Create Space for Men’s & Women’s Sexual Health to Emerge and Connect

Adiel Gorel

Great Sex Isn’t Just Skin On Skin – It Is Also Mind to Mind

I learned a lot about how men’s and women’s sexual health differs while chatting with sex counselor, couples’ therapist, and author Ian Kerner for an episode of The Adiel Gorel Show. I understood more about female anatomy and also about the ‘pleasure gap’ – how male pleasure has always been privileged over female pleasure, but how that is now changing. In part two of the podcast, we speak about the relationship aspect of sex; how intimacy cements the connection between two people. We speak about tantra, sexual energy, the chakras, and even the spiritual aspect of sex.

Why are we attracted to people?

Ian and I try to identify what constitutes charisma in a person, the difference between men’s and women’s sexual health, why there is chemistry between two people, and the meaning of what we call ‘personal magnetism’. Why are we attracted to some people and not to others? Why does this attraction even seem to defy logic at times? For instance, we often are attracted to the ‘wrong’ people. We may be attracted to someone with a hint of danger or recklessness even when we know that this goes against our understanding of what a ‘partner’ should be like.

According to Ian, the way we feel attracted to someone also has to do with culture and society, what is seen as desirable or forbidden, and so on. The ‘bad boy’ or the ‘hot and wild’ woman are not supposed to be the person you want to ‘settle down’ with or want to co-parent with, says society. Should that really be a consideration at all? According to Ian, the thing to privilege most ought to be sexual attraction because it is that more than anything else that differentiates a romantic relationship from a platonic one. Ian speaks about the importance of heeding our instincts and making our choices based on that rather than socially sanctioned norms or external approval.

Is performance anxiety a thing?

This is another question of mine that Ian addresses in the podcast – is performance anxiety a problem when it comes to relationships, sexual pleasure, men’s and women’s sexual health, and so on? To answer this question, Ian shares his experiences with clients and therapy settings – men who would like the pressure off of them, issues around Viagra, psychological flexibility, and so on. Ian also stresses on ‘outer-course’ vis-à-vis intercourse – something that widens possibilities and offers many different ways to give and receive pleasure.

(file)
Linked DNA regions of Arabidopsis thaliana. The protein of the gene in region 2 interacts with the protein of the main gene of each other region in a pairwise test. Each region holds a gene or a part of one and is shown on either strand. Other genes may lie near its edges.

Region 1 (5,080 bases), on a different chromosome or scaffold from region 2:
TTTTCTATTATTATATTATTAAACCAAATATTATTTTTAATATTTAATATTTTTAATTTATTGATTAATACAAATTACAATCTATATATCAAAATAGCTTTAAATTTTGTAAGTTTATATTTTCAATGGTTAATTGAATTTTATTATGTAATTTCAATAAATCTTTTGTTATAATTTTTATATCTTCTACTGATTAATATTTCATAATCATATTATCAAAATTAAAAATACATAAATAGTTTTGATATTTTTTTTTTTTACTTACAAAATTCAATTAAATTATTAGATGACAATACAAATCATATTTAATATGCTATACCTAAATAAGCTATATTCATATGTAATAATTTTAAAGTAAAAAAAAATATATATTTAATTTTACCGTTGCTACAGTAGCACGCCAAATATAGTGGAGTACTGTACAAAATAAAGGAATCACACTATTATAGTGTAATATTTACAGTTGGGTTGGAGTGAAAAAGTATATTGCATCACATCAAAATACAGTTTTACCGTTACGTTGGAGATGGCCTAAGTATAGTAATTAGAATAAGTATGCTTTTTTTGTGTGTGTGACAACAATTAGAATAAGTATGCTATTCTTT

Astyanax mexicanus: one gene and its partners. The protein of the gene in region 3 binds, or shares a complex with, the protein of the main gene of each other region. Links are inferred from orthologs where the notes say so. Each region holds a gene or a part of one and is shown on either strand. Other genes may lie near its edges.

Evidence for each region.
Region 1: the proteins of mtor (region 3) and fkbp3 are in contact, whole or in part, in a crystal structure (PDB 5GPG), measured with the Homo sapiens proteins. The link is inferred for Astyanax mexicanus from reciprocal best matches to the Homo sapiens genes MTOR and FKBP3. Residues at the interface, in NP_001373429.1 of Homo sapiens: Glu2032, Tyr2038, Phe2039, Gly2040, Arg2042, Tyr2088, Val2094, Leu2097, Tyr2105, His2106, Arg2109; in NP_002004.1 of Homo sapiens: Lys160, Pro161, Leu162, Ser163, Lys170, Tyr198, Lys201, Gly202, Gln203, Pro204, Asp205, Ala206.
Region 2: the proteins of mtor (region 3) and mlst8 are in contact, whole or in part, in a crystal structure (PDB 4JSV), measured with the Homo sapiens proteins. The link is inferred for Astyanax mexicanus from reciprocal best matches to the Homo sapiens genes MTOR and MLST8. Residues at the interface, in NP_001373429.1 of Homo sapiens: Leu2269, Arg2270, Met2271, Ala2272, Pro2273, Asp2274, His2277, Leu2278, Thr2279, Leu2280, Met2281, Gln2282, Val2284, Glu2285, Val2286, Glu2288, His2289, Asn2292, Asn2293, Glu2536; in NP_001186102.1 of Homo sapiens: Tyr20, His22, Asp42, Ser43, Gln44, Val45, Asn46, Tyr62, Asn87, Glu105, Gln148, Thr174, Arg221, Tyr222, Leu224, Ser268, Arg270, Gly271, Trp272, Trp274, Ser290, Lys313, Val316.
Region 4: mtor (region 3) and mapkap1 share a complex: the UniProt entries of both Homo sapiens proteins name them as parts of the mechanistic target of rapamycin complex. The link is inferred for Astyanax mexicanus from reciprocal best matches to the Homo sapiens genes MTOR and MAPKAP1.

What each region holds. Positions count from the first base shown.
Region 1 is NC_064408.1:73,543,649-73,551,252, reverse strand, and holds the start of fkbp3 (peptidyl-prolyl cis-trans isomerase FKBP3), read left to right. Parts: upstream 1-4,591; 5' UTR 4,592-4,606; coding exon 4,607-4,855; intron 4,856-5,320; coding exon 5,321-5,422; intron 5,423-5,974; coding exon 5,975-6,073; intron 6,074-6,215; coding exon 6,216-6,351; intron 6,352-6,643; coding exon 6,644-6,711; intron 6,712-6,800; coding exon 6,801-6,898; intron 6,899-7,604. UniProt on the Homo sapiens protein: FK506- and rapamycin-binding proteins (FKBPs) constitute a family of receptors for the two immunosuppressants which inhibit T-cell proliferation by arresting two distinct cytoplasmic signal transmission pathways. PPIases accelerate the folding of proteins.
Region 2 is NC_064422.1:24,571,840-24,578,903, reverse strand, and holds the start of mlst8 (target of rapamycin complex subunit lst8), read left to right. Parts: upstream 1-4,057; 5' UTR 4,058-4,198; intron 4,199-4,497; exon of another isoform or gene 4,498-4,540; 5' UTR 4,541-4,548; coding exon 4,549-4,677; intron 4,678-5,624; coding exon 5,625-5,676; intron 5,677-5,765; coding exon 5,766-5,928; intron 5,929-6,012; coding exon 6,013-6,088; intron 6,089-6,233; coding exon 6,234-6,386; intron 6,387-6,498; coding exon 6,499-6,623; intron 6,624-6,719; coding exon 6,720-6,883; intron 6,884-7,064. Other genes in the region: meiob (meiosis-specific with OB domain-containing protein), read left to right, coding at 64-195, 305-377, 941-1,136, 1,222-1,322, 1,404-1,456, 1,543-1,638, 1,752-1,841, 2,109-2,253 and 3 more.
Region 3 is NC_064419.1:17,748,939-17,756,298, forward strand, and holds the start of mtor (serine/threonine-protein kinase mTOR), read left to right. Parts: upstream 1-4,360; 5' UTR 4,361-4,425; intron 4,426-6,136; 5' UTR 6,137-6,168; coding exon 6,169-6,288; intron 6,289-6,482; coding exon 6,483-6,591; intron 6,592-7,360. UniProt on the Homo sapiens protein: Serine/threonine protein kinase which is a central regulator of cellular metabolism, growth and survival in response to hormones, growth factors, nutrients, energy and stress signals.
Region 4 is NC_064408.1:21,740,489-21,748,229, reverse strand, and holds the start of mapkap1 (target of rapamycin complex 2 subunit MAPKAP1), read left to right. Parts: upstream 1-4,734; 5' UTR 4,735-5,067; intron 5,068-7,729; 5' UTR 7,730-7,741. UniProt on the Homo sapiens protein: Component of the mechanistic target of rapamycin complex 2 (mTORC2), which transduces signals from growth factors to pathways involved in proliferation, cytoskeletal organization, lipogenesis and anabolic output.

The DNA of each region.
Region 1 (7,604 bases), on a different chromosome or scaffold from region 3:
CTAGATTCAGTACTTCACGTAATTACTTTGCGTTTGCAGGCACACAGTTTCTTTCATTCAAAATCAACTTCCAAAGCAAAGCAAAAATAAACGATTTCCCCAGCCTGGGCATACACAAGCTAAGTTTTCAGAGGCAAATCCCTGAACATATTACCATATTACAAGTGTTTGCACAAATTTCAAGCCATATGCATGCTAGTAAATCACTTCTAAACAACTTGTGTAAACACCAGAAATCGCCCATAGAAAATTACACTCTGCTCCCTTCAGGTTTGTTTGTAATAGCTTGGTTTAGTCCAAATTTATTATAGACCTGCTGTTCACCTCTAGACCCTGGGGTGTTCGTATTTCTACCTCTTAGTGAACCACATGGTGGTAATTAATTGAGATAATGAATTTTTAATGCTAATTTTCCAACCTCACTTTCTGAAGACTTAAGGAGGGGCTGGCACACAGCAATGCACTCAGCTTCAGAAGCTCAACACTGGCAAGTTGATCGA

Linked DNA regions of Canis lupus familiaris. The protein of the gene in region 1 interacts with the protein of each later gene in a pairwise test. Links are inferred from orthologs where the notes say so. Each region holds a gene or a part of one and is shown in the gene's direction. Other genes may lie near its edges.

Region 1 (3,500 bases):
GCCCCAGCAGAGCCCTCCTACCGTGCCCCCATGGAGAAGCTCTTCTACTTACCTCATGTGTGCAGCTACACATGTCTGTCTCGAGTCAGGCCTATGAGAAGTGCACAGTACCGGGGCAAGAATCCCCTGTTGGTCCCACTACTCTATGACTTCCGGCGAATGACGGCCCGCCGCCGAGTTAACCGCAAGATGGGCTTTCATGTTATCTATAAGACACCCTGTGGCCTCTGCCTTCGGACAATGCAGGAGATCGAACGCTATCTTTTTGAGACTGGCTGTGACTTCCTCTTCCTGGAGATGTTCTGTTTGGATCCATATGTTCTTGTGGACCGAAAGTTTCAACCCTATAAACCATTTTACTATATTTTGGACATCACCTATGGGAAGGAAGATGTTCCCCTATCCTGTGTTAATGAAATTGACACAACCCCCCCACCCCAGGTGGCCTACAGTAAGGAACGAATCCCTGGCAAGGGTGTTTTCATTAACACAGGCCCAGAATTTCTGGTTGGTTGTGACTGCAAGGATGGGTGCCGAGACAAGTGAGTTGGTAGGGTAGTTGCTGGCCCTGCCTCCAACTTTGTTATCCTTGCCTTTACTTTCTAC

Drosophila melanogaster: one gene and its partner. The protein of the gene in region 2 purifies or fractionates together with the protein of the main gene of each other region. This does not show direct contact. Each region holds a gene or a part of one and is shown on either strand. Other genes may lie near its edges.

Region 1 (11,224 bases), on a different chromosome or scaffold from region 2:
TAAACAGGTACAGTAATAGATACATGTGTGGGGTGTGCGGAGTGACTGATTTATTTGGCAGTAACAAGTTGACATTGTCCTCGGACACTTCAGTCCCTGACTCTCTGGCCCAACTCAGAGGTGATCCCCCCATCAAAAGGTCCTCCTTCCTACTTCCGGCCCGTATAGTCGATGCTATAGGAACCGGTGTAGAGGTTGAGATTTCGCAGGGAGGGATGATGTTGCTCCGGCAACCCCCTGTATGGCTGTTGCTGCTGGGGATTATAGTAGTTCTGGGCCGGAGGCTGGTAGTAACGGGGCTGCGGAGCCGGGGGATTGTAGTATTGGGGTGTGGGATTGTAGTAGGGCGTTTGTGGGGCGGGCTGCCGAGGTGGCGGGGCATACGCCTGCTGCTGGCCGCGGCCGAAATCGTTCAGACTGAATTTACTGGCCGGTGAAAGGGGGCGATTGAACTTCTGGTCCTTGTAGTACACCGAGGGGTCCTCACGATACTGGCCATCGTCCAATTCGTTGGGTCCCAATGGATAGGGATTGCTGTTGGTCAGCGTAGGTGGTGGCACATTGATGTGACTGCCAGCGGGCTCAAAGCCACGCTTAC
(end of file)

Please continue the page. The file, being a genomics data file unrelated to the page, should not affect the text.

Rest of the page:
We speak about ‘spectatoring’, which is a term coined by Masters and Johnson known to be some of the original sex researchers. This is when one is not present in the moment of having sex; when one is more concerned with the performative aspects of sex. Here again, there could be cultural beliefs that drive behavior, requiring people to almost follow a sort of script. This will negatively impact arousal so that one isn’t getting the kind of pleasure one would expect from sex.

Another aspect of sex that we speak about is ‘faking it’ – something that every woman probably does at some or other point. In Ian’s experience, this is usually the symptom of a lack of communication between a couple, about what they like and need. Egos in a relationship, semen retention, and his latest book So Tell Me About the Last Time You Had Sex are some of the other things we speak about in the podcast. Check it out now!

Adiel Gorel

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